President Donald Trump said he won't nominate Herman Cain for a seat on the Federal Reserve Board after opposition from his own Republican party appeared to sink the former pizza company executive's hopes for Senate confirmation.
"My friend Herman Cain, a truly wonderful man, has asked me not to nominate him for a seat on the Federal Reserve Board," the president said in a tweet on Monday. "I will respect his wishes."
Mr. Cain, 73, is bowing out after a path to Senate confirmation appeared blocked. A fourth Senate Republican said earlier this month he'd oppose Mr. Cain, all but killing any chances that he'd receive Senate approval if Democrats stayed united in opposition.
The Trump loyalist, whose bid for the 2012 Republican presidential nomination ended amid accusations of sexual harassment and infidelity, had said as recently as Thursday that he was not going to withdraw. Mr. Cain's comment, in an interview with Fox News, was made after an Atlanta woman came forward again with allegations of an extramarital affair that ended his White House run.
The president's desire to place Mr. Cain and fellow supporter Stephen Moore on the Fed board had sparked concern over the politicization of the U.S. central bank. The Fed answers to Congress and was designed to have independent control over monetary policy, insulating interest rates from short-term political considerations that might do long-term economic harm.
Mr. Trump has shown no such restraint, repeatedly attacking Fed Chairman Jerome Powell for raising rates last year and discussing firing him in December as U.S. stocks tumbled. Since then, policymakers have become very cautious as U.S. economic growth slackened amid headwinds from abroad and they didn't project any increases this year in their most recent forecasts.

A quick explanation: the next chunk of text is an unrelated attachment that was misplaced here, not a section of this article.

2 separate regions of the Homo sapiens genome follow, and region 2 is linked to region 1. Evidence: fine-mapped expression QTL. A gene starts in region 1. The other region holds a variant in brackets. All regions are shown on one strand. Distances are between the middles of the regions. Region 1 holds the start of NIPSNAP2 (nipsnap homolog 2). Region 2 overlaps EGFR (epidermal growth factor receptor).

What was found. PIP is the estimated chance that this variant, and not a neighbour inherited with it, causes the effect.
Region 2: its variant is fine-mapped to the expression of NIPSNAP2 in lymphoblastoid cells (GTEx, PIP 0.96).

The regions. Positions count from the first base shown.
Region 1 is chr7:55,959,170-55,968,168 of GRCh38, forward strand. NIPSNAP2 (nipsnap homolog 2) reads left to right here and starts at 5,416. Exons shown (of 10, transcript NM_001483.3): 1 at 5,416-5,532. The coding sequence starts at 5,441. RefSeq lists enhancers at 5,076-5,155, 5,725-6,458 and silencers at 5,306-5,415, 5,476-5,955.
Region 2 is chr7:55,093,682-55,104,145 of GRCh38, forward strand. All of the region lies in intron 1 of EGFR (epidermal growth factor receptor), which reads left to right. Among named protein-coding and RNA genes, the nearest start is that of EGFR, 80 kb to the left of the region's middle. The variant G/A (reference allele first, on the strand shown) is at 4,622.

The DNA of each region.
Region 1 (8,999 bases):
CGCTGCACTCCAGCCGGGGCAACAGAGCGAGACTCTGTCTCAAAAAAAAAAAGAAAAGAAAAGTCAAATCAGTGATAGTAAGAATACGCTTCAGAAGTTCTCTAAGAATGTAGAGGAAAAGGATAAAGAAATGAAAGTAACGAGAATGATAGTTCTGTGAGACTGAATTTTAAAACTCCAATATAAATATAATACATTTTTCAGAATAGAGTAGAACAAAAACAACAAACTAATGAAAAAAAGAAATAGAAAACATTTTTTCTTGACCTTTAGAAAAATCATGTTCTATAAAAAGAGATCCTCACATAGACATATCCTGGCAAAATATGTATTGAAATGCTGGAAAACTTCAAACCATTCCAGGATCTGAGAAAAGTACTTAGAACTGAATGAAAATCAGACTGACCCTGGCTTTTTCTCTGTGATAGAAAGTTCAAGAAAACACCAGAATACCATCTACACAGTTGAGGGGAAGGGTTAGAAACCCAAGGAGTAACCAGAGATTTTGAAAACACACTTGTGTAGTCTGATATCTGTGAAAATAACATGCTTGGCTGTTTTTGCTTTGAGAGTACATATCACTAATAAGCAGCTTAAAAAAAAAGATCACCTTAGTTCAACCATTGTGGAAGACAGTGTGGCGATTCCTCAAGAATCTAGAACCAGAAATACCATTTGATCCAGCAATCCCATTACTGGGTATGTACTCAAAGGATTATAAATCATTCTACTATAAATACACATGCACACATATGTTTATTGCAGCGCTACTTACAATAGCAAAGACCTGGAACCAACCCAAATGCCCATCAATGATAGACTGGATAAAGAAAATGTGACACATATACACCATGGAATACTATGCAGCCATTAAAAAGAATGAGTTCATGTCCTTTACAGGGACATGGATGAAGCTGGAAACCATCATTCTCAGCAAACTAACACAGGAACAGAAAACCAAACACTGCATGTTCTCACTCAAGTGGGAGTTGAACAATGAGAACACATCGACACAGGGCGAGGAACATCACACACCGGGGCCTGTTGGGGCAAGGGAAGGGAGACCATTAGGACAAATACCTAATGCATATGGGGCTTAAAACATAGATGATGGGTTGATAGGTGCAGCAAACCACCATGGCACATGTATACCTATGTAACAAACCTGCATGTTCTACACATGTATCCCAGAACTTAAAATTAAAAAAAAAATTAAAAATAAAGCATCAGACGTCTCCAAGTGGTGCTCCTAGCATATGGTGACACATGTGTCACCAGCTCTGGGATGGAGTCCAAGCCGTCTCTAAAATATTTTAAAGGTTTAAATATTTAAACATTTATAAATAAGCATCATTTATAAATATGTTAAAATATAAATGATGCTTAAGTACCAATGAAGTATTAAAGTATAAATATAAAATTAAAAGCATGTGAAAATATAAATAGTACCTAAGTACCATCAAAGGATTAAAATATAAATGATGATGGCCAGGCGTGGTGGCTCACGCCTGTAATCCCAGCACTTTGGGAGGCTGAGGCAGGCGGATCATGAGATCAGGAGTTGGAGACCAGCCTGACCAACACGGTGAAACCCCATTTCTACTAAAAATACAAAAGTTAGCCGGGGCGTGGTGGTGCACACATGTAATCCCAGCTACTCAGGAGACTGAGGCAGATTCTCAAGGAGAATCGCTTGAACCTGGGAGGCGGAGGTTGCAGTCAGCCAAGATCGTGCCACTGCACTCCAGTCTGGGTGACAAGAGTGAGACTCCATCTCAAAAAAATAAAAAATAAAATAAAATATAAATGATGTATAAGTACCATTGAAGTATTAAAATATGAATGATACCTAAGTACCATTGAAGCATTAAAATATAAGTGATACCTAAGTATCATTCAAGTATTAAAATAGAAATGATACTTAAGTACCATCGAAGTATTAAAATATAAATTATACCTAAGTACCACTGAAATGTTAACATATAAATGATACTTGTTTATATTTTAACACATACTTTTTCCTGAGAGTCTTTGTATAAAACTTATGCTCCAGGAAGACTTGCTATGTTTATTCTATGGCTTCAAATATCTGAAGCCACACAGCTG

With Democrats opposed to Mr. Cain and Republicans controlling 53 seats in the 100-seat chamber, opposition from a fourth Republican senator would have sunk his chances.
Mr. Cain, who backed Mr. Trump's tax cuts and credited the president for a booming economy, had previously forecast a recession, which he blamed on President Barack Obama, and was arguing in favor of a return to the gold standard back in 2012.
The White House had not submitted paperwork for a Mr. Cain nomination to the Senate, which would have been for one of the two open seats Fed's seven-seat board in Washington. The other is earmarked for Mr. Moore, chief economist of the conservative Heritage Foundation, who has echoed Mr. Trump's demand for Fed rate cuts.
As of Monday, Mr. Moore had also not been formerly nominated to the Fed by the president — a routine delay as potential candidates for nominations undergo a background check.
Mr. Moore's selection has also drawn scrutiny after it emerged that he had been found in contempt of court after he failed to pay his ex-wife some $300,000 in alimony after their 2010 divorce, the Guardian reported, citing court records. Mr. Moore also owes more than $75,000 in taxes and other penalties to the U.S. government, according to a January filing in the circuit court for Montgomery County, Maryland, where he owns a house.